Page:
The five Guinness World Records Iglesia ni Cristo tried to break last weekend
Seriously, this church could plan the revolution
May 7, 2018
Sunday, May 6, members of the international church Iglesia ni Cristo (INC) for their annual Worldwide Walk to Fight Poverty. The event involved all of INC’s 7,000 local congregations and missions in 143 countries and territories. In the Philippines, the church’s members gathered at around six in the morning at the Cultural Center of the Philippines (CCP) in Pasay City. The 1.6 kilometer charity walk then proceeded to march along Roxas Boulevard at Rizal Park, Manila.
This is what the massive crowd looked like.
This year’s walk will be benefiting victims of supertyphoon Yolanda, the strongest tropical storm recorded in history, and the less fortunate in selected communities in Africa.
Other than charity, though, this great big walk has another agenda: break several Guinness World Records with one event. Here’s all five records the INC tried to break.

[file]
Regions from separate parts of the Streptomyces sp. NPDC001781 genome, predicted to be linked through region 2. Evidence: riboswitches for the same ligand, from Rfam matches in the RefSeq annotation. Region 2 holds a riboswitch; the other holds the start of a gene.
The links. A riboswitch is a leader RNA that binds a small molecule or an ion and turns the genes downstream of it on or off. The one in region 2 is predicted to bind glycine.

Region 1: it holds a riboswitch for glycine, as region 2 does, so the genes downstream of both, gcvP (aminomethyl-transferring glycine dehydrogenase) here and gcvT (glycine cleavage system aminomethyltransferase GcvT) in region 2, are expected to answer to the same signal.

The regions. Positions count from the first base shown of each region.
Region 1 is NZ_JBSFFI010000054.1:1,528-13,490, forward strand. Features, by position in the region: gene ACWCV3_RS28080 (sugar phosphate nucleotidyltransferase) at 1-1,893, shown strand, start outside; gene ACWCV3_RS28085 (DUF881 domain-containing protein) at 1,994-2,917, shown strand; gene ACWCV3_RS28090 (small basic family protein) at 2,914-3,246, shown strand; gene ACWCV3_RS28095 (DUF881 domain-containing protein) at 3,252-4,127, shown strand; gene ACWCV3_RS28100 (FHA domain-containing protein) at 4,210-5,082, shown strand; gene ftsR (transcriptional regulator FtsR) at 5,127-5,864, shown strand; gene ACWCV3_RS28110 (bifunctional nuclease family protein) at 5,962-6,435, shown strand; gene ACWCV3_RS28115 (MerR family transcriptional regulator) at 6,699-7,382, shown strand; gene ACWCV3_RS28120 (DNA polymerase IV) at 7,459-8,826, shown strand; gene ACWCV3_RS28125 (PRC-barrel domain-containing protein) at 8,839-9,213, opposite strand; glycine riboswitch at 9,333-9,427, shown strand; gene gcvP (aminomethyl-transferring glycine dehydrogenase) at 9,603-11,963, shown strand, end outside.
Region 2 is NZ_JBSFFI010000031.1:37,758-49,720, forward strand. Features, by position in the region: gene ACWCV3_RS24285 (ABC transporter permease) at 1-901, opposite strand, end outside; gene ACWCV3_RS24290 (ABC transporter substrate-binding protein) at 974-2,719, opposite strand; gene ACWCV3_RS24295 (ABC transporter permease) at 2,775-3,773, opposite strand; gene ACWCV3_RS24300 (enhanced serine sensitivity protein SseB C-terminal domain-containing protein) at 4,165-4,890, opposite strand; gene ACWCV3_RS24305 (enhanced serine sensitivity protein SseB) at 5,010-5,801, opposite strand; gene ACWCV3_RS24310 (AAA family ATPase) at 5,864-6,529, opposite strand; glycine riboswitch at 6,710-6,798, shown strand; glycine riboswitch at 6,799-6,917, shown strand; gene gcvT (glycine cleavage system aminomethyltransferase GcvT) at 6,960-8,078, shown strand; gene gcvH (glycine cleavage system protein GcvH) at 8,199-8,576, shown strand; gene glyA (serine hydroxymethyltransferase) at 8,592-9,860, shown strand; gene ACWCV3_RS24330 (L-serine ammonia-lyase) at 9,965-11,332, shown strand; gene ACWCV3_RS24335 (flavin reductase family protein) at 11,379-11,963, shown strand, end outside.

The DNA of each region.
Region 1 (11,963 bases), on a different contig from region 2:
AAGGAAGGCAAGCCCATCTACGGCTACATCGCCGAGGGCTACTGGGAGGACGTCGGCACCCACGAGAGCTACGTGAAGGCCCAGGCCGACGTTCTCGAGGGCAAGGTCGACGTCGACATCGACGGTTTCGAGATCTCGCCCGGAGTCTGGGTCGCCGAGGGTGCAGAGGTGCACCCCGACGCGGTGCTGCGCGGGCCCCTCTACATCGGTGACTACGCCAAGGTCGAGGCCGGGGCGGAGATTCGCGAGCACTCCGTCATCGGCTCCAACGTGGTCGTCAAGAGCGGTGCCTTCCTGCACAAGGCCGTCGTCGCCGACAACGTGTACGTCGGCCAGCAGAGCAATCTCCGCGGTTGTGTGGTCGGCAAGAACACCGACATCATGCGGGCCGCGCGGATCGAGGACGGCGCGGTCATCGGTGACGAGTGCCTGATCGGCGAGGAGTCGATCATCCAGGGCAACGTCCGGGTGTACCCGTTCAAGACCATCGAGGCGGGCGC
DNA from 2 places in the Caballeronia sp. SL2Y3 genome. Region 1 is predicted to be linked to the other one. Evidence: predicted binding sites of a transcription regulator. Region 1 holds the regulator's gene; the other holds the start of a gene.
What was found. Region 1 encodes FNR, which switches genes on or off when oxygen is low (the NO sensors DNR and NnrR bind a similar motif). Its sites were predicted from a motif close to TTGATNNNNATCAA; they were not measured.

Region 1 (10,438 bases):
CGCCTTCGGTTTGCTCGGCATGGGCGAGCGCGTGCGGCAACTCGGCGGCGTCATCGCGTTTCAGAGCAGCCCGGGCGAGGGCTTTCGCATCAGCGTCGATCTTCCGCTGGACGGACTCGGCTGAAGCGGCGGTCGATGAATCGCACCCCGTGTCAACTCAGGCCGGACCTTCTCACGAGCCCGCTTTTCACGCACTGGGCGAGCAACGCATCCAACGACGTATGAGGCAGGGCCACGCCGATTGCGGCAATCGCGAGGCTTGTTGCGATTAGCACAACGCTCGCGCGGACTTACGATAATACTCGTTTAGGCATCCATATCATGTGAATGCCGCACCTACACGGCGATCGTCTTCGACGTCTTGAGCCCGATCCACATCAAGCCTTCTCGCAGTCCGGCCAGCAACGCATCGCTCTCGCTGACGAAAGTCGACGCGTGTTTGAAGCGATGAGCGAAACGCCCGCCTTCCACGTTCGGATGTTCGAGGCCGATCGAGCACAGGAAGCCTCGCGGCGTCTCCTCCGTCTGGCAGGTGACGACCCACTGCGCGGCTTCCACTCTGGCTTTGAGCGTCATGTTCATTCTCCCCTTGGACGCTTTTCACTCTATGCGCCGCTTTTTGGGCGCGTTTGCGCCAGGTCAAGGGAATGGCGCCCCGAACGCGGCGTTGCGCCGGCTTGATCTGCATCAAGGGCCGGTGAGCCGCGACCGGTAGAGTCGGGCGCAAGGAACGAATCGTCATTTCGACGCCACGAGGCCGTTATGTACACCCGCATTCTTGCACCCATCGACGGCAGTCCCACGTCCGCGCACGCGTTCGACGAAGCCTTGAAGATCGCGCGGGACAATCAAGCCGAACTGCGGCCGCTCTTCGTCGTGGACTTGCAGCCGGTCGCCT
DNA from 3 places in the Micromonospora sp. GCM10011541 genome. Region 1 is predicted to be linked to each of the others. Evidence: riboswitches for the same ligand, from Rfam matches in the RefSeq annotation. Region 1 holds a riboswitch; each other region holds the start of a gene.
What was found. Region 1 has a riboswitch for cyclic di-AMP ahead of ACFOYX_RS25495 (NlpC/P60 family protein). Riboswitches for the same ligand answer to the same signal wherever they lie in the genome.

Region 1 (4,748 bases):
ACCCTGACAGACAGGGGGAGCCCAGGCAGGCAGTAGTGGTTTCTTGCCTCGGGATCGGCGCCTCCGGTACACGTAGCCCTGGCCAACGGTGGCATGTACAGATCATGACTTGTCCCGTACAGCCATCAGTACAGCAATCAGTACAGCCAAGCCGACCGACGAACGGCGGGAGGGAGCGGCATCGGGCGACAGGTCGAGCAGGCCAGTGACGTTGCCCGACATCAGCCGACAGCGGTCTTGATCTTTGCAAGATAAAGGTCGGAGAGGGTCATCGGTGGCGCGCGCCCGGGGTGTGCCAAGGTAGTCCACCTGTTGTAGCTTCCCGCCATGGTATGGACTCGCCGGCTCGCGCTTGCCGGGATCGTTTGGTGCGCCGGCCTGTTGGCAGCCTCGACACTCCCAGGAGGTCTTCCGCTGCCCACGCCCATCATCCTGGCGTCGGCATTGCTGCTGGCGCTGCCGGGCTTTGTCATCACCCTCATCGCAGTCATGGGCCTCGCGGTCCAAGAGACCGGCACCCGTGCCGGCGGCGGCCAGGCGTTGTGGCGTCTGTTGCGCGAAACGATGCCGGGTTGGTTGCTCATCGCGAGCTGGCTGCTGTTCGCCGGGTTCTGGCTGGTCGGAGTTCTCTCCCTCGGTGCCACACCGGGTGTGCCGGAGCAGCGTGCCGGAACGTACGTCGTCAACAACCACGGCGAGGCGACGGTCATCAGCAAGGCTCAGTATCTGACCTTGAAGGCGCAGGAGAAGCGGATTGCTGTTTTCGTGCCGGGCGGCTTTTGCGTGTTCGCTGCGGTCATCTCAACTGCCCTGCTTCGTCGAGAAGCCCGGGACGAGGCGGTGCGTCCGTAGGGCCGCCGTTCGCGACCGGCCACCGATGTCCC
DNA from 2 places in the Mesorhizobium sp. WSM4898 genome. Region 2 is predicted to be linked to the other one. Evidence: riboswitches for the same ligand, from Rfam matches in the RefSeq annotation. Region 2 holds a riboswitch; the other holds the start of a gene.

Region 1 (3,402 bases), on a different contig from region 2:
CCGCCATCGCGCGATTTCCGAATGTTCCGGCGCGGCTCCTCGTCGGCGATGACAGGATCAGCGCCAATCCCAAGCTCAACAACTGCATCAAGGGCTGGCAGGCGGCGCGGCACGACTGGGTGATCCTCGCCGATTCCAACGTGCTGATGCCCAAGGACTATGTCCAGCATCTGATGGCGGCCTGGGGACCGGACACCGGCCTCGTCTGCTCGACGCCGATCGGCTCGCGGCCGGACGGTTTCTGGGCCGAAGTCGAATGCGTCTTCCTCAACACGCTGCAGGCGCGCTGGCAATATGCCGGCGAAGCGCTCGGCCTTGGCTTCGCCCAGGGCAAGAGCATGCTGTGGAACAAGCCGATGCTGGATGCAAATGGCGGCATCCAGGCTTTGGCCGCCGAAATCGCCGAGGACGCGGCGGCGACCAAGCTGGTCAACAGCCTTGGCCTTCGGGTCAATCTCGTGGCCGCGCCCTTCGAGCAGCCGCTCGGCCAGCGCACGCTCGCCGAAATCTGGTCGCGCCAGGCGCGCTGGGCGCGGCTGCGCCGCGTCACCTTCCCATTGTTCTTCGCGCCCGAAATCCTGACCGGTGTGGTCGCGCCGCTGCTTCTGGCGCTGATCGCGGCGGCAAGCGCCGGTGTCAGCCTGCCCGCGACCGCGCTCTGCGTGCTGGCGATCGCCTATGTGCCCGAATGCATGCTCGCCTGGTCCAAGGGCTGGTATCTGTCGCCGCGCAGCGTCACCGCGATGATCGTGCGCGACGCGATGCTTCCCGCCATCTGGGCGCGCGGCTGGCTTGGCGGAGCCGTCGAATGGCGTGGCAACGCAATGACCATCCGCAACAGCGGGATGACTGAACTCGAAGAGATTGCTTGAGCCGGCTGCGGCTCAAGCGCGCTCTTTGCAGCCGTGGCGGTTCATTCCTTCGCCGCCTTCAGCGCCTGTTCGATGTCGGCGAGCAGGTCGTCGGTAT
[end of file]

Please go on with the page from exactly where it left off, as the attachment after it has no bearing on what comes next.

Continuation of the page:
- Largest charity walk in a single venue. The total number of people that marched along Roxas Boulevard built up to 1.2 million.
- Largest charity walk in multiple venues. Talk about being competitive. The church tried to beat its own record set in 2014 with a total of 519,221 participants from 129 sites in 16 countries across the world during the first Worldwide Walk to Poverty.
- Forming the largest human sentence. The INC broke the record for forming the sentence “Proud to be a member of the Iglesia Ni Cristo,” with 23,235 INC members participating. The previous record holder was India who set the record in 2016 when it formed the human sentence “You can, you will,” with 16,550 participants.
- Largest picture mosaic formed by people. They tried to beat the record for largest mosaic formed by people by forming a flag at the Quirino Grandstand, Manila.
- Most nationalities in a charity walk. INC’s memberships consist of 133 ethnic groups and nationalities, with all of their congregations participating, they had a real chance at breaking the record. Still, no report whether they succeeded or not.
Photos courtesy of Inquirer.net and Twitter.com
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